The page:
Here’s what I believe: If you plan for the most vulnerable, the world works better for everyone. Organize a busy street so a deaf child with a physical disability can cross it safely and suddenly you’ve got a street safe enough for an elderly person who moves slowly or a pregnant woman with a heavy briefcase or a harried father with three small kids in tow. That’s how it works. Plan for the most vulnerable. Watch the fun.

Pawan Sinha, a remarkable person who recently visited the small city in North India where I live, is a neuroscientist at MIT. His special interest is visual learning and how the brain recognizes what it sees. Many scientists stay inside their laboratories and study their data. And God bless them. They make important discoveries, and some of them even change the way we live. But Pawan Sinha isn’t one of those. Back in 2003, while he was visiting family in New Delhi, a four-year-old blind child approached his car to beg. “I’m not an ophthalmologist,” he told me, “but even I could tell that she had cataracts. They were operable. Her blindness could have been cured.”

Here’s what makes Pawan remarkable. He didn’t just start raising money to operate on every kid with curable blindness he could find. He thought about his training and what he was good at, and he came up with an ingenious idea so breathtakingly simple it makes everyone who hears it wonder, “Why didn’t I think of that?”

Pawan knew that if he went in search of funding for children’s surgeries, it would be a long and tedious process that made its appeal to humanitarian generosity. “I know how to write scientific grants,” he explained to me. “I have no idea how to fund-raise for a cause.” So why make it a cause? Why not make it a scientific research proposal instead?

One of the major challenges in neuroscience is to understand how the human brain learns to perceive objects. Most research in this area focuses on infants, but that has obvious limitations. Just for starters: infants can’t tell you what they are seeing. Pawan realized that children with surgically corrected vision—children who had never seen before but now could—would be a gold mine for the kind of research he was already doing. He wrote a grant proposal for the National Institutes of Health (NIH) requesting funds to provide state-of-the-art surgeries in India for children with curable blindness—as a preliminary step in a study of how children learn to see.

He got the grant. “My respect for the NIH, already enormous, increased immeasurably,” he said. “They knew that the bulk of this grant would go toward corrective surgeries for children in India. But they also understood and appreciated the research implications of those operations.” Pawan calls his effort Project Prakash. (“Prakash” means light.) This is how he describes its progress:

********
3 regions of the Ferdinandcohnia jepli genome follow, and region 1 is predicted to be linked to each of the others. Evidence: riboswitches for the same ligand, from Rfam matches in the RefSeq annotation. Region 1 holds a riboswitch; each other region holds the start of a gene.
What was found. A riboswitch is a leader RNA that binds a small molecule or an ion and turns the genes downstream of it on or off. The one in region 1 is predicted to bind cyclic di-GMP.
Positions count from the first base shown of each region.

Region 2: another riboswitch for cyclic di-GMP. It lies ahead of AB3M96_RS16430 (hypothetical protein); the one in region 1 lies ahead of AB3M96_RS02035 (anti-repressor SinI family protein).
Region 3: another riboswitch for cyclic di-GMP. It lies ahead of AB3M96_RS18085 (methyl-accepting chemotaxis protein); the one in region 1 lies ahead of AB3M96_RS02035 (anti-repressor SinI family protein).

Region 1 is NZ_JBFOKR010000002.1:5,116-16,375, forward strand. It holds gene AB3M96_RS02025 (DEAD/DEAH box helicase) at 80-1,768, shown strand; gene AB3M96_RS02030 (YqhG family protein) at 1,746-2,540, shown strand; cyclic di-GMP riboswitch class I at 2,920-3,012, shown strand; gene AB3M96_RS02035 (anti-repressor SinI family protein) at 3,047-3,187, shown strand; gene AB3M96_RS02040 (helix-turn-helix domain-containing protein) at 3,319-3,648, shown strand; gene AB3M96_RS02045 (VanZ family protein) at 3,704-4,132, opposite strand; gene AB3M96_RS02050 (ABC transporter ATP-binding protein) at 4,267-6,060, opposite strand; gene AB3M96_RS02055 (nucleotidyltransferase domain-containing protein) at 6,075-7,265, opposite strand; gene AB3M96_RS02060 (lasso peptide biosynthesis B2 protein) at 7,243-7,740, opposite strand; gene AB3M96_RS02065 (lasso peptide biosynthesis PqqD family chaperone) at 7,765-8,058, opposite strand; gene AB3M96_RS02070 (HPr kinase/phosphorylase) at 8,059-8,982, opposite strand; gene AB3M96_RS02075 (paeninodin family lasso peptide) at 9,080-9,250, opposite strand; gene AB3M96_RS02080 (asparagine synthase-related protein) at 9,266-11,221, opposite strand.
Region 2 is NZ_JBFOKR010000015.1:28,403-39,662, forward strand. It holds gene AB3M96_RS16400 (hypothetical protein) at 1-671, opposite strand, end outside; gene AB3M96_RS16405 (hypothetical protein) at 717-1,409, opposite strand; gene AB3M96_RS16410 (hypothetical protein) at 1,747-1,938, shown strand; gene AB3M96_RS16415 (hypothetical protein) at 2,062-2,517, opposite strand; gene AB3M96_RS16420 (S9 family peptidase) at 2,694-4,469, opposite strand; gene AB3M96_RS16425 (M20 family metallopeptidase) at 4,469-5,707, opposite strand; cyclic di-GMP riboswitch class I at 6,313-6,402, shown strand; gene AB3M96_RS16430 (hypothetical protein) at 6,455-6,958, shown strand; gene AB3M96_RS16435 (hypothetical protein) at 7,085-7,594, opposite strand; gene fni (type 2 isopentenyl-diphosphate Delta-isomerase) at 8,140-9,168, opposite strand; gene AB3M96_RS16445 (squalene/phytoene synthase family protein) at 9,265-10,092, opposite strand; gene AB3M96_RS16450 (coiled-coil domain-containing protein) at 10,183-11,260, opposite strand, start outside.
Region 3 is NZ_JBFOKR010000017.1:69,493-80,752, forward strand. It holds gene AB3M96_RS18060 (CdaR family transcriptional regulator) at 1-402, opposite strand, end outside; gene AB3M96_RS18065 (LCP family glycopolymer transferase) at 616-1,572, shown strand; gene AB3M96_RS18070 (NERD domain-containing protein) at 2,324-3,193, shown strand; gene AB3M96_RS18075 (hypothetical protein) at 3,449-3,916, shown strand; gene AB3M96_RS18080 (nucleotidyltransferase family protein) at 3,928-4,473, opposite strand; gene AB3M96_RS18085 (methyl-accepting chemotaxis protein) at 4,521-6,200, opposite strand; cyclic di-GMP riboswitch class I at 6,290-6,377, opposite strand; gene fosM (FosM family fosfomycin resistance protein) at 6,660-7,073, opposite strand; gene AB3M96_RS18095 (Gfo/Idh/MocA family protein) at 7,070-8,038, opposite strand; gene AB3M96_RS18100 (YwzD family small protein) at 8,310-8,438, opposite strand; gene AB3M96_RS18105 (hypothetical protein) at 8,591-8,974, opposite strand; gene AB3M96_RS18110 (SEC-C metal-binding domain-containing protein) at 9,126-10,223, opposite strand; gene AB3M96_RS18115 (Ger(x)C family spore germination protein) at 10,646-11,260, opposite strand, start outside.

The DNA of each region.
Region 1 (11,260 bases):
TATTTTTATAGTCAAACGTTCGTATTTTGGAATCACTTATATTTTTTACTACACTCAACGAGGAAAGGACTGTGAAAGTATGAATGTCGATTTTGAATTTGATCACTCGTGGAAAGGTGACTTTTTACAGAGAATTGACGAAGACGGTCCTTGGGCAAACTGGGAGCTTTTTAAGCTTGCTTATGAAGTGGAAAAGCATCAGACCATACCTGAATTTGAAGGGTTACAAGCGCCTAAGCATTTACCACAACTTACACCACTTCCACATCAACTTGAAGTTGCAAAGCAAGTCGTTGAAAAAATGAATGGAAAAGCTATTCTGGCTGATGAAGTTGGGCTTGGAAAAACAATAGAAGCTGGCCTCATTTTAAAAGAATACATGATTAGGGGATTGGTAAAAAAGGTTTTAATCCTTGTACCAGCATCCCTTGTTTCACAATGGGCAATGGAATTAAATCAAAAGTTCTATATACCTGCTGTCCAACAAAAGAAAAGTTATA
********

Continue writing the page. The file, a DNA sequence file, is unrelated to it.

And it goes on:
The Prakash initiative is beginning to create a remarkable population of children across a wide age range who are just setting out on the enterprise of learning how to see. We have begun following the development of visual skills in these unique children to gain insights into fundamental questions regarding object learning and brain plasticity. A particular strength of this approach is that it affords us an opportunity to continuously follow the development of visual skills and associated neural markers from before the sight restoration treatment to after.

Now Pawan wants to establish a center for kids with curable blindness here in our state in the foothills of the Indian Himalayas: a hospital where the surgeries can be performed, a school where the children can be brought up to speed before they return to their communities, and a research center that will study the whole process.

For the children and their families, of course, the main thing will be the surgery itself and the children’s entry into the ordinary life of school and, later, employment. For Pawan and his colleagues, the main task will be to test long-held beliefs about the brain’s ability to acquire complex visual skills after several years of congenital blindness. The implications of this research could be enormous. Not only is the NIH on board; Health Department officials here in India are also intrigued and excited.

All this is happening because someone thought about planning for the most vulnerable. Pawan told me his plan will require him to raise $20 million. I told him that was petty cash, and he agreed. He said he recently gave a presentation at the NIH and was staying at the nearby Hyatt Regency Hotel. Checking in, he happened to notice a sign that said, “We hope you enjoy your experience in our newly renovated lobby. It has been redesigned at a cost of $17 million.”

Lobbies are nice. But we can do better. For three million more, thousands of kids will get new lives. Researchers will be able to explore ideas that could benefit millions. That’s a bargain anyway you look at it.

Jo McGowan, a longtime contributor to Commonweal, writes from Dehradun, India.

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Published in the 2012-10-26 issue: View Contents
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